Spice It Up With Illinois Horseradish Recipes Spice It Up With Illinois Horseradish Recipes

Spice It Up with Illinois Horseradish Recipes

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Before Robert Gerstenecker plants a kernel of corn into the ground in March or April, he’s already planted horseradish crowns on his farm near Centralia. Come Nov. 1, he’ll start harvesting the root crop that has made Illinois famous.

More than likely, the horseradish you use to add zip or tang to food comes from an Illinois farm. More than two-thirds of our nation’s supply of this pungent vegetable root comes from Madison and St. Clair counties in southwestern Illinois. Most of it grows near Collinsville in an area known as the American Bottoms, the most concentrated region of horseradish production in the world. The superior quality of Illinois horseradish results from fertile soils, a suitable climate and producers skilled in special cultural methods.

“Originally, we were in the American Bottoms,” says Gerstenecker, who farms with his father, Ed. “But we moved an hour to the east. Horseradish is a root crop that likes those sandy soils of the American Bottoms, but managed correctly, you can raise it in the clay-based soils we have.”

Many theories exist as to how horseradish got its name. It has nothing to do with a horse, and it’s not exactly a radish. In fact, the family of mustard, cabbage and broccoli also comprises horseradish. Generally, people fall into one of two categories – they either love horseradish, or they hate it. The root has a very strong, pungent flavor that has been known to clear people’s sinuses. Japanese horseradish goes by the name wasabi, the green condiment next to your sushi roll that often causes eyes to water.

Horseradish’s name comes from the German meerrettich, or sea radish, since it grew near the sea. The word became corrupted into “mareradish” by the English and eventually morphed into “horseradish.”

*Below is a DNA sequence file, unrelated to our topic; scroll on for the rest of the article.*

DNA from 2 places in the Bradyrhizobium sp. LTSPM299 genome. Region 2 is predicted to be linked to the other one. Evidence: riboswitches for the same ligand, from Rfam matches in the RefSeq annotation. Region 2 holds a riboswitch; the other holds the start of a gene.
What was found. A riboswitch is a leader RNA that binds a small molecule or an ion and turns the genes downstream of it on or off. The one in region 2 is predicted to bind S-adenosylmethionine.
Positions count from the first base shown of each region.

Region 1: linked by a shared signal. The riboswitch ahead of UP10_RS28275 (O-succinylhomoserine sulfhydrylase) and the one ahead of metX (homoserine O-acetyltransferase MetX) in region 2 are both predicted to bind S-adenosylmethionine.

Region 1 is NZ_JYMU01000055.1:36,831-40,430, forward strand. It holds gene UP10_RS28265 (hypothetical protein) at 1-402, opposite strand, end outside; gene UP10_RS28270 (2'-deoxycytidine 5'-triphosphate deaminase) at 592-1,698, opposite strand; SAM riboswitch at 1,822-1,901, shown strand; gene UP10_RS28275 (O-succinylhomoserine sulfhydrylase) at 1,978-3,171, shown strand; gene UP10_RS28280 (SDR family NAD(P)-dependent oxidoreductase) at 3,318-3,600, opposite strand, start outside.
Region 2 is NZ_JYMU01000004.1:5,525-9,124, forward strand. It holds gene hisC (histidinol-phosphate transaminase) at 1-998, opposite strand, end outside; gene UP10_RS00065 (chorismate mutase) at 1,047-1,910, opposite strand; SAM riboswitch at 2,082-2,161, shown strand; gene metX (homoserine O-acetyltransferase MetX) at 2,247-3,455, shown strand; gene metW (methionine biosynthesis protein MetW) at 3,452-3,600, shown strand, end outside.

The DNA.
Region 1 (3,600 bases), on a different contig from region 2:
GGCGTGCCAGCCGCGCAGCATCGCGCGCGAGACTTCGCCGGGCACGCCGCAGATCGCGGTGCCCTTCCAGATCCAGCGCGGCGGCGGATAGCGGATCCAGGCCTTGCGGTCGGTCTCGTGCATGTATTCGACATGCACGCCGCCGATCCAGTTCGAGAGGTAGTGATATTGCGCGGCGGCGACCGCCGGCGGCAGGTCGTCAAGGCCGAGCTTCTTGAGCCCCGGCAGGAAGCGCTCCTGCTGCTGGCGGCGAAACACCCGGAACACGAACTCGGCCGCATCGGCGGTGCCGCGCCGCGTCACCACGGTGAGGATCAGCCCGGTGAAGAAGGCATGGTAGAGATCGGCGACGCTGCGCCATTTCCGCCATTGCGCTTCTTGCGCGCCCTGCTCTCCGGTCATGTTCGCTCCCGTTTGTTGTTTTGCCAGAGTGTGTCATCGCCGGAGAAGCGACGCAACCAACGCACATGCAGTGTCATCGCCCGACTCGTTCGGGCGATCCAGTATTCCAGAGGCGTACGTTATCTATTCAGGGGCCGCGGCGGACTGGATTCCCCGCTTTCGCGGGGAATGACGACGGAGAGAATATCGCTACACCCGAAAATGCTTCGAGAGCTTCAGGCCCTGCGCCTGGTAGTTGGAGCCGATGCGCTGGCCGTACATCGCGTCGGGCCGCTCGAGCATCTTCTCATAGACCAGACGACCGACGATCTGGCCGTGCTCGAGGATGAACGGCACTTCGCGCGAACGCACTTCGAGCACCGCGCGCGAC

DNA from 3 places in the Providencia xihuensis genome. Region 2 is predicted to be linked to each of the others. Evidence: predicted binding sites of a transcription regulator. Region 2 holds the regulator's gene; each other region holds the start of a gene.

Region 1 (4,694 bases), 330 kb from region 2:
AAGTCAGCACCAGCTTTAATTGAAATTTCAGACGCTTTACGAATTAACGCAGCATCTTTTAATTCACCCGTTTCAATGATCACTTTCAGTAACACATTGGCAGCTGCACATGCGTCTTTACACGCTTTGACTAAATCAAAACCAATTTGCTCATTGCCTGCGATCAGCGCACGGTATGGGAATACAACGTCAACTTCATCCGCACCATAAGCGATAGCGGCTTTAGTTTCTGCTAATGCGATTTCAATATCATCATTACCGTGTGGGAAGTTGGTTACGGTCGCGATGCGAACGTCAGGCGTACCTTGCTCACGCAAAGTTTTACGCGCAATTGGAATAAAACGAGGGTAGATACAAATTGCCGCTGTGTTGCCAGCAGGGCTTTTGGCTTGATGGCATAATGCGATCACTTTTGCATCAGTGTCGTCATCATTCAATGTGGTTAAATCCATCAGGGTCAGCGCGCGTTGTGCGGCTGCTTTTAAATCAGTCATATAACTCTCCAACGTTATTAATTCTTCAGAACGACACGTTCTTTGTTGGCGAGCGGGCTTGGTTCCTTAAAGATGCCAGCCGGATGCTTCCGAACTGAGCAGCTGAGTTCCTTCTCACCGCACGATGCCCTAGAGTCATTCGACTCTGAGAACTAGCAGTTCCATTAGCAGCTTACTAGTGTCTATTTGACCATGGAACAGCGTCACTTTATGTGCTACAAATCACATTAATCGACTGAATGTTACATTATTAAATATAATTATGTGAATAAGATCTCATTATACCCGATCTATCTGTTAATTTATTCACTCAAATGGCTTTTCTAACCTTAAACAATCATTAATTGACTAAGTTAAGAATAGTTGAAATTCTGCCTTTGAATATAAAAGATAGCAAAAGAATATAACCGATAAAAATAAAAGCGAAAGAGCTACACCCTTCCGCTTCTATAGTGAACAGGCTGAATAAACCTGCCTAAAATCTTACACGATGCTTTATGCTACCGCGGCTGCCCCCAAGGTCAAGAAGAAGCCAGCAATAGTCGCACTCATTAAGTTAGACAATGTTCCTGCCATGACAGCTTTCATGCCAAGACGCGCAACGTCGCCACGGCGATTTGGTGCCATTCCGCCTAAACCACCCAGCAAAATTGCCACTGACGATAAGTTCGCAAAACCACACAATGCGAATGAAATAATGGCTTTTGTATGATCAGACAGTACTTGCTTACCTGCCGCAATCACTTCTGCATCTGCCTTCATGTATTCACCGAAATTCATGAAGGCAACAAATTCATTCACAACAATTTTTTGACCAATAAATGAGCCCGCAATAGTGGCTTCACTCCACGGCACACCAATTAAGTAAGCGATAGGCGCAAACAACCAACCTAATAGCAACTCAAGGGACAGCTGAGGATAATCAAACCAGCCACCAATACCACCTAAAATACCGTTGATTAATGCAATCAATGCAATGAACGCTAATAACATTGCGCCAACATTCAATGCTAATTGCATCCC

The horseradish crop of 2014 measured the best the industry had harvested in a long time.

“We had good, abundant moisture and temperatures were constant – that’s just what horseradish likes,” Gerstenecker says. “In 2015, we had early rains, but then things got dry. It was a good crop, but not our best ever.”

After harvesting the root with a two-row, pull-type, modified potato harvester, it goes into a cold storage unit. Gerstenecker has a 30-by-60-foot unit that keeps the roots from dehydrating or molding. Next year’s starts, which serve as the seeds, also go into cold storage.


“With horseradish, you have to have those starts,” he says. “One of the biggest things in getting started is having those plant stocks. It’s one of the contributing factors to get started in the business. We’re very careful with those – they’re like gold.”

His favorite way to eat fresh horseradish: mixed with apple butter and spread on a piece of sausage.

For the best horseradish root flavor, use it raw. Simply peel off the dark skin and freshly grate. However, once exposed to air or heat, the grated horseradish will eventually darken and become very bitter. When packaged, food manufacturers typically add vinegar to help stabilize the color and prevent bitterness. Even so, prepared horseradish will eventually darken and should be used within three or four months of opening.

Most commonly used as a condiment, horseradish can also serve as an ingredient within other condiments, which can help tone down its strong flavor. The famous cocktail sauce served with cold shrimp consists of horseradish and chili sauce. Mix horseradish with mayonnaise to make a delicious spread for sandwiches.

We share a few other recipes to enjoy Illinois’ unique crop. It adds a kick to mashed potatoes and salad dressing, and makes a zesty sauce for steak or tacos. Stuffing a burger takes it to the next level, but try using horseradish for a spicy yet pleasant surprise in grilled turkey burgers.


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